We no longer support this browser. Using a supported browser will provide a better experience.

Please update your browser.

Close browser message


Finding a Path to Adulthood

Destynee Nixon works at an afterschool program that once set her on the track to success. With the help of funding from JPMorgan Chase, she's helping a new generation of children find their futures.

In 2015, when she was a senior in high school, Destynee Nixon used to follow up her long days in class by begrudgingly heading to her court-mandated after-school program at Developing KIDS. Sixteen at the time, Nixon had run into some minor trouble with the law in her early teens, and she felt like her court-ordered participation in an after-school program was a chore, to say the least.

“You could imagine how frustrated I was," she says. “I had a part time job, I was a senior in high school, and I had to go to this program every week."

Little did she know at the time, but Nixon's time at Developing KIDS would change the course of her life. After a few visits, her court-mandated attendance at the program expired, but she kept going back.

Ultimately, Nixon spent two years at Developing KIDS. When she completed the program, the staff encouraged her to apply for a full-time role as staff member. She jumped at the opportunity to leave her part-time job at a fast-food restaurant to provide other children with the support and guidance she had once received herself as a part of the program.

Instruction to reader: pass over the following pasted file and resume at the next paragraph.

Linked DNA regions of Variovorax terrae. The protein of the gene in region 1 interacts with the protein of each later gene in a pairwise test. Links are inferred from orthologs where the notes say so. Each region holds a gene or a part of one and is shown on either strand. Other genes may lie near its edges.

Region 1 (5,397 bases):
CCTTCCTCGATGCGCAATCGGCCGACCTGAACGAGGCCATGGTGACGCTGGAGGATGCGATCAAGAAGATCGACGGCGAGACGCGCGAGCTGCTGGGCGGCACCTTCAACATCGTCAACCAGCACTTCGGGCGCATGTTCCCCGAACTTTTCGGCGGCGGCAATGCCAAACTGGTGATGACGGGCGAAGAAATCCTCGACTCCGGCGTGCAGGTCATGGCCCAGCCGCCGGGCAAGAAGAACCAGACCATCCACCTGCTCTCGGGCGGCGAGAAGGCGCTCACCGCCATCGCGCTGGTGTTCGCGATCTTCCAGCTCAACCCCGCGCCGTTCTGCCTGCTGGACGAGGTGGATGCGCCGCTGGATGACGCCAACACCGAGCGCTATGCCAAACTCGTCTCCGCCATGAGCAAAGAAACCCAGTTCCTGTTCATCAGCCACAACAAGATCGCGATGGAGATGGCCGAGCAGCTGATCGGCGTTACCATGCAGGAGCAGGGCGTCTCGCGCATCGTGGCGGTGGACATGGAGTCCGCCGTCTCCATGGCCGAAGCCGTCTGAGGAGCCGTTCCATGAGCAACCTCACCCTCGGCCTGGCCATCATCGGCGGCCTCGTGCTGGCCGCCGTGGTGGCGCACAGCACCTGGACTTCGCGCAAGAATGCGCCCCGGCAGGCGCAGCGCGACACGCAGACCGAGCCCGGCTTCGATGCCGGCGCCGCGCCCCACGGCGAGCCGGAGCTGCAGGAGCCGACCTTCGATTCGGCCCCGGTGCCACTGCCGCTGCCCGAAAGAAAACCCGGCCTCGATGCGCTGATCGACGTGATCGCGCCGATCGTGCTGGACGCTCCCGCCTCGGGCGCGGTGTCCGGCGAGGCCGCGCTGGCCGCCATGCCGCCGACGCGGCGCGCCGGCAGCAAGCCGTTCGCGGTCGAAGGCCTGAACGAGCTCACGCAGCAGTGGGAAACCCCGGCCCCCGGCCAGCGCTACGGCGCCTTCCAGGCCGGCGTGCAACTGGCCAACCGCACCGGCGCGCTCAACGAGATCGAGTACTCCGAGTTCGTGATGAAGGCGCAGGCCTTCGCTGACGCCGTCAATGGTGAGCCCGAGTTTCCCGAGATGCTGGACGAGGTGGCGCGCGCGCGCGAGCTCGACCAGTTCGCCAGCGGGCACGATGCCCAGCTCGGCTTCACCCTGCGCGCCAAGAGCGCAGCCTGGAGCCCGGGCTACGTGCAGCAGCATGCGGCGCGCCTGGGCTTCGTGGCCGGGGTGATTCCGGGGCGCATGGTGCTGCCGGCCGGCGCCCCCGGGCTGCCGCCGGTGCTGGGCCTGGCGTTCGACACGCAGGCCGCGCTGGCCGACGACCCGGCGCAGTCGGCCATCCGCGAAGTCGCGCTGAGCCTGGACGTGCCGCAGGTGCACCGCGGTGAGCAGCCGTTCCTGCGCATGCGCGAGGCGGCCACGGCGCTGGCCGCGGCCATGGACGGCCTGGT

As a youth services and summer site coordinator for Developing Kids, Nixon now teaches literacy, team building, arts and crafts, and relationship building skills to summer participants in the K-12 age group.

Developing Kids is supported by Connect Detroit, a summer youth employment program that is partly funded through JPMorgan Chase. The bank's five-year, $17 million commitment—with $3 million allocated to 20 cities across the US—is designed to provide young people with quality summer work experiences that will help guide them on a path to greater economic mobility.

Nixon has seen—and felt—its effects firsthand. “My first day as a student in the program, I was pretty shy, and my counselor, Sarina, made me feel included in a way that I hadn't felt before," she says. “This is the type of support I try to emulate when working with my own students."

One of Nixon's fondest memories is of a young boy with a reputation as a troublemaker who came into the program with what she describes as “quite an attitude." Over the next year, she worked with him and his family on relationship building and his social skills, to resounding success. “It was so rewarding to see him grow and mature, just even over the course of the year," she recalls.

Nixon says seeing this growth drives her to do the work that she does. “Years go by and I'll run into my students at the grocery store or while I'm shopping, and they've changed so much," she says. “I feel like I was a part of that, and it's so rewarding."

Now the mother of a young girl, Nixon says she plans to continue this type of work by pursuing her bachelor's degree in order to go into social work.

“I have no idea where I would be without this program," she says. “I came it at a time when I needed it most. I had no idea what I wanted to do. I'm committed to myself and my own journey now."